Tuesday, August 23, 2011
The guy driving this bus seems to be changing his mind about which road to take to the opening of my next case. I’m getting the feeling I may be on my way back to New York sooner than planned.
I should have guessed as much from his delay in getting the case underway. He’s been giving me the stall while encouraging me to amuse myself watching sunsets at this beachfront resort on the Gulf of Mexico. Admittedly, the scenery has been picture perfect at the postcard resort, especially whenever Kyoko’s part of the view, but I was supposed to be in Mexico City by now. A bunch of high-ranking officials in the Mexican government are curious about the quality replicas that turned up as part of a sealed shipment of Pre-Columbian artifacts sent to a museum in New York. Those officials insist they shipped the genuine articles, so I’ve been brought in as a two-legged bloodhound to track down what got lost on the trail. The Consortium holds the paper on the exhibit while it’s in NYC, and isn’t thrilled to be on the hook for irreplaceable objects they contend they never had.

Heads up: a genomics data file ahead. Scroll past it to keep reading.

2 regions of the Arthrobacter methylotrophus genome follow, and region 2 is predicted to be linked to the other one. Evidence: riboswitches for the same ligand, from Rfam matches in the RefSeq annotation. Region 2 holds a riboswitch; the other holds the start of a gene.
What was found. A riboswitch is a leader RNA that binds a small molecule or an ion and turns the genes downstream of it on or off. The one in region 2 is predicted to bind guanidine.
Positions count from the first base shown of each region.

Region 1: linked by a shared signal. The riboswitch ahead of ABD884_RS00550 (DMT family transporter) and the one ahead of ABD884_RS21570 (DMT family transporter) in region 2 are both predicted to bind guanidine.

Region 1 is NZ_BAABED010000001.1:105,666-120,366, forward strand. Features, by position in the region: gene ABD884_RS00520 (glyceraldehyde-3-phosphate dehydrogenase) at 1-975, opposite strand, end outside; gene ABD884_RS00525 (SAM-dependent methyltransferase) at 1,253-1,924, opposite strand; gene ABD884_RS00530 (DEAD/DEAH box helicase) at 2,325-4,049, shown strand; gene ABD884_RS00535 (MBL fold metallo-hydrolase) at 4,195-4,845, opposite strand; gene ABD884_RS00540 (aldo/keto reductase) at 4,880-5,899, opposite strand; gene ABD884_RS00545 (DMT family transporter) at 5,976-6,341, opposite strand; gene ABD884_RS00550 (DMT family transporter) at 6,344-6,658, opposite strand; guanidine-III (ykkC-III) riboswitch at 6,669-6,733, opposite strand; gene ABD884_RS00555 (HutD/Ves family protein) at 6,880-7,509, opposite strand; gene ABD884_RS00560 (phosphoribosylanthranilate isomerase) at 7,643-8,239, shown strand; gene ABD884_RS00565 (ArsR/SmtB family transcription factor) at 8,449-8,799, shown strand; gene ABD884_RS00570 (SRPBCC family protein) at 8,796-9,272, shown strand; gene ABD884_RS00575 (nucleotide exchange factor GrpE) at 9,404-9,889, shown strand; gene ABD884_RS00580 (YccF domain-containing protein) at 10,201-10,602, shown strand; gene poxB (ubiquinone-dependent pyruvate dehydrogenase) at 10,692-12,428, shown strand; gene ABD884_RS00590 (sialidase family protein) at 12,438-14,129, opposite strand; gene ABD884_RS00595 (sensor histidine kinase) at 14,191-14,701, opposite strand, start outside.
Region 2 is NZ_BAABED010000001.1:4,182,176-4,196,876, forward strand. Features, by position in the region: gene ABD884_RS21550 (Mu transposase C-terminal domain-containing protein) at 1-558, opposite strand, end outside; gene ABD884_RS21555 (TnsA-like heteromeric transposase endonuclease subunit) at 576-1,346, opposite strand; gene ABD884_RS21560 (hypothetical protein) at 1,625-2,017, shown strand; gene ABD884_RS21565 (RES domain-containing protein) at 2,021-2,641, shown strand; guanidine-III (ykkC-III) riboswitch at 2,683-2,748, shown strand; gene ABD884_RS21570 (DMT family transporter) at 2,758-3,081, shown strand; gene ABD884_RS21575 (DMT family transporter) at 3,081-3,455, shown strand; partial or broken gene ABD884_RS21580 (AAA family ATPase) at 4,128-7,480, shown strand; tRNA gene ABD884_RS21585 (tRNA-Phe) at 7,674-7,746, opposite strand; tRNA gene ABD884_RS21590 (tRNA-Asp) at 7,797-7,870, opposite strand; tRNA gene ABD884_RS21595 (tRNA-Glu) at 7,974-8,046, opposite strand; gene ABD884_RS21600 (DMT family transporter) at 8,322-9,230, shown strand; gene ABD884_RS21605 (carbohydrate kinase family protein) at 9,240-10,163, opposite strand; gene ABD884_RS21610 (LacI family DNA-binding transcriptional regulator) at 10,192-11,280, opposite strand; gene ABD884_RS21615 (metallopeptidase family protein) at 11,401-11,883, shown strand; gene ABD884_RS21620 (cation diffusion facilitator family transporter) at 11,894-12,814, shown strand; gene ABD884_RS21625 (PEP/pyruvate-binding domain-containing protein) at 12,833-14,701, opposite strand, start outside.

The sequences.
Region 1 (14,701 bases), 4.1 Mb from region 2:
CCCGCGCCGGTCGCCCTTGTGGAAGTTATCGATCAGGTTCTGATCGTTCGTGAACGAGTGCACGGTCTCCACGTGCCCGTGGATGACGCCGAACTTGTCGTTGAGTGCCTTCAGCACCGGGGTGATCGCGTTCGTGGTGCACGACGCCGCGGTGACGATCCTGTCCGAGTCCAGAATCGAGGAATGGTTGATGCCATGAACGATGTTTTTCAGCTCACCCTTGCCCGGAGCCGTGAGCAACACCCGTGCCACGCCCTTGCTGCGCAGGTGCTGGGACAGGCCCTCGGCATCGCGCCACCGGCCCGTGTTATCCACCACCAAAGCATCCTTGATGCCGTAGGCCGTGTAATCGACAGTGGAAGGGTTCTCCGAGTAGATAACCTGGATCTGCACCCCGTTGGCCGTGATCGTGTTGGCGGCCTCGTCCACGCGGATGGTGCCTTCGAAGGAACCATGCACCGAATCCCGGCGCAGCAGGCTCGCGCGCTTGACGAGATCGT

The forgeries are just for openers, of course; the ole MacGuffen again. Blood Rituals — that’s the working title of my next case— promises to be a very different kind of adventure than my last. Portrait of Deadly Excess was, as I’ve already mentioned a cut and paste job. In a nutshell, I was the cut and paste. Inserting me into an already finished story, as the new leading character no less, caused considerable disruption, and the reconstruction effort took almost as long as the one that followed the Civil War. My presence, as lead, created numerous ripples in even the most innocuous backwaters and eddies of the story. It wasn’t merely my gamesmanship with Kane that prompted those changes; it was the very nature of my presence. I was the lead, not Kane, and not Latimore, the one originally telling the story. Being the protagonist and a gumshoe, it stood to reason that I had to be the one tracking down the key leads and clues, and I had to be the conduit through which most information ran. I had to be the one earning my fee, living up to my reputation and piecing the puzzle together. The entire story had to be retold, from a different vantage point, and with a very different structure. It was no small undertaking, and the process gave author-dearest fits.